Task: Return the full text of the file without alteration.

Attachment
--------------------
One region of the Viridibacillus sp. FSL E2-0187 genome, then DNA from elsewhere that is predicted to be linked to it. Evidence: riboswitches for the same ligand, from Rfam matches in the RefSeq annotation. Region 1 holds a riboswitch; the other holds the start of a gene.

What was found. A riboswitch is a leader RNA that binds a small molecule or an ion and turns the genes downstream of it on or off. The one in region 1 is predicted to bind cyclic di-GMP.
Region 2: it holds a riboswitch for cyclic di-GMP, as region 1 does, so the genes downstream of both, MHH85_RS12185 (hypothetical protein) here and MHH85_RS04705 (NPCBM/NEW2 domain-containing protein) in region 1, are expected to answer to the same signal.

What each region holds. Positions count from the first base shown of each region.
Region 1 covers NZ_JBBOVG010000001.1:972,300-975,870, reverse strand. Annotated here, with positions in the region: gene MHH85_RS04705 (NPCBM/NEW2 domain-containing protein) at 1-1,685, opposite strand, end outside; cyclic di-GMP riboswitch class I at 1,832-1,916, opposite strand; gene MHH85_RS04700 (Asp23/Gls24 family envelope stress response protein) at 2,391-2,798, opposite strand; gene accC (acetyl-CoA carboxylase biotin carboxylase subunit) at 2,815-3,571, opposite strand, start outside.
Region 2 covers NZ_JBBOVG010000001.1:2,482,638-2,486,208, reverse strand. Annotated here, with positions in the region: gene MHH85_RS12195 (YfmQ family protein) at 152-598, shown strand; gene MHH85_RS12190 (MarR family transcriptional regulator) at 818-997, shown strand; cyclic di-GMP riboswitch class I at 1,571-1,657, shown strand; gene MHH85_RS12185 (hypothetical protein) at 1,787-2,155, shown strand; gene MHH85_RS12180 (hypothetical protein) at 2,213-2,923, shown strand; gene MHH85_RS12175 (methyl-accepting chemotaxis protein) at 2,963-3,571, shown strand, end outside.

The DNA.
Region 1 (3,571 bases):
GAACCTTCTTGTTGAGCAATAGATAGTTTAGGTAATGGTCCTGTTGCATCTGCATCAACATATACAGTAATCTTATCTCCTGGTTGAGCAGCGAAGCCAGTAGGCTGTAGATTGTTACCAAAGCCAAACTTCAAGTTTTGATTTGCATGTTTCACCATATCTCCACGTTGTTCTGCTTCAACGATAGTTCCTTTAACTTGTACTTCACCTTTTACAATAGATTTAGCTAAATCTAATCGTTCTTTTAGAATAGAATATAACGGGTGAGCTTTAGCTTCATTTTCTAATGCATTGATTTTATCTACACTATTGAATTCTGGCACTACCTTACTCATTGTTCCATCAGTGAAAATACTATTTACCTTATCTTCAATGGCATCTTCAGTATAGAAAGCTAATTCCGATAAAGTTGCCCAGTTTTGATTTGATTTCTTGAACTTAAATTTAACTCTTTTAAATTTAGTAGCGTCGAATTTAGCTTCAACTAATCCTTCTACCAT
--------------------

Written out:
One region of the Viridibacillus sp. FSL E2-0187 genome, then DNA from elsewhere that is predicted to be linked to it. Evidence: riboswitches for the same ligand, from Rfam matches in the RefSeq annotation. Region 1 holds a riboswitch; the other holds the start of a gene.

What was found. A riboswitch is a leader RNA that binds a small molecule or an ion and turns the genes downstream of it on or off. The one in region 1 is predicted to bind cyclic di-GMP.
Region 2: it holds a riboswitch for cyclic di-GMP, as region 1 does, so the genes downstream of both, MHH85_RS12185 (hypothetical protein) here and MHH85_RS04705 (NPCBM/NEW2 domain-containing protein) in region 1, are expected to answer to the same signal.

What each region holds. Positions count from the first base shown of each region.
Region 1 covers NZ_JBBOVG010000001.1:972,300-975,870, reverse strand. Annotated here, with positions in the region: gene MHH85_RS04705 (NPCBM/NEW2 domain-containing protein) at 1-1,685, opposite strand, end outside; cyclic di-GMP riboswitch class I at 1,832-1,916, opposite strand; gene MHH85_RS04700 (Asp23/Gls24 family envelope stress response protein) at 2,391-2,798, opposite strand; gene accC (acetyl-CoA carboxylase biotin carboxylase subunit) at 2,815-3,571, opposite strand, start outside.
Region 2 covers NZ_JBBOVG010000001.1:2,482,638-2,486,208, reverse strand. Annotated here, with positions in the region: gene MHH85_RS12195 (YfmQ family protein) at 152-598, shown strand; gene MHH85_RS12190 (MarR family transcriptional regulator) at 818-997, shown strand; cyclic di-GMP riboswitch class I at 1,571-1,657, shown strand; gene MHH85_RS12185 (hypothetical protein) at 1,787-2,155, shown strand; gene MHH85_RS12180 (hypothetical protein) at 2,213-2,923, shown strand; gene MHH85_RS12175 (methyl-accepting chemotaxis protein) at 2,963-3,571, shown strand, end outside.

The DNA.
Region 1 (3,571 bases):
GAACCTTCTTGTTGAGCAATAGATAGTTTAGGTAATGGTCCTGTTGCATCTGCATCAACATATACAGTAATCTTATCTCCTGGTTGAGCAGCGAAGCCAGTAGGCTGTAGATTGTTACCAAAGCCAAACTTCAAGTTTTGATTTGCATGTTTCACCATATCTCCACGTTGTTCTGCTTCAACGATAGTTCCTTTAACTTGTACTTCACCTTTTACAATAGATTTAGCTAAATCTAATCGTTCTTTTAGAATAGAATATAACGGGTGAGCTTTAGCTTCATTTTCTAATGCATTGATTTTATCTACACTATTGAATTCTGGCACTACCTTACTCATTGTTCCATCAGTGAAAATACTATTTACCTTATCTTCAATGGCATCTTCAGTATAGAAAGCTAATTCCGATAAAGTTGCCCAGTTTTGATTTGATTTCTTGAACTTAAATTTAACTCTTTTAAATTTAGTAGCGTCGAATTTAGCTTCAACTAATCCTTCTACCAT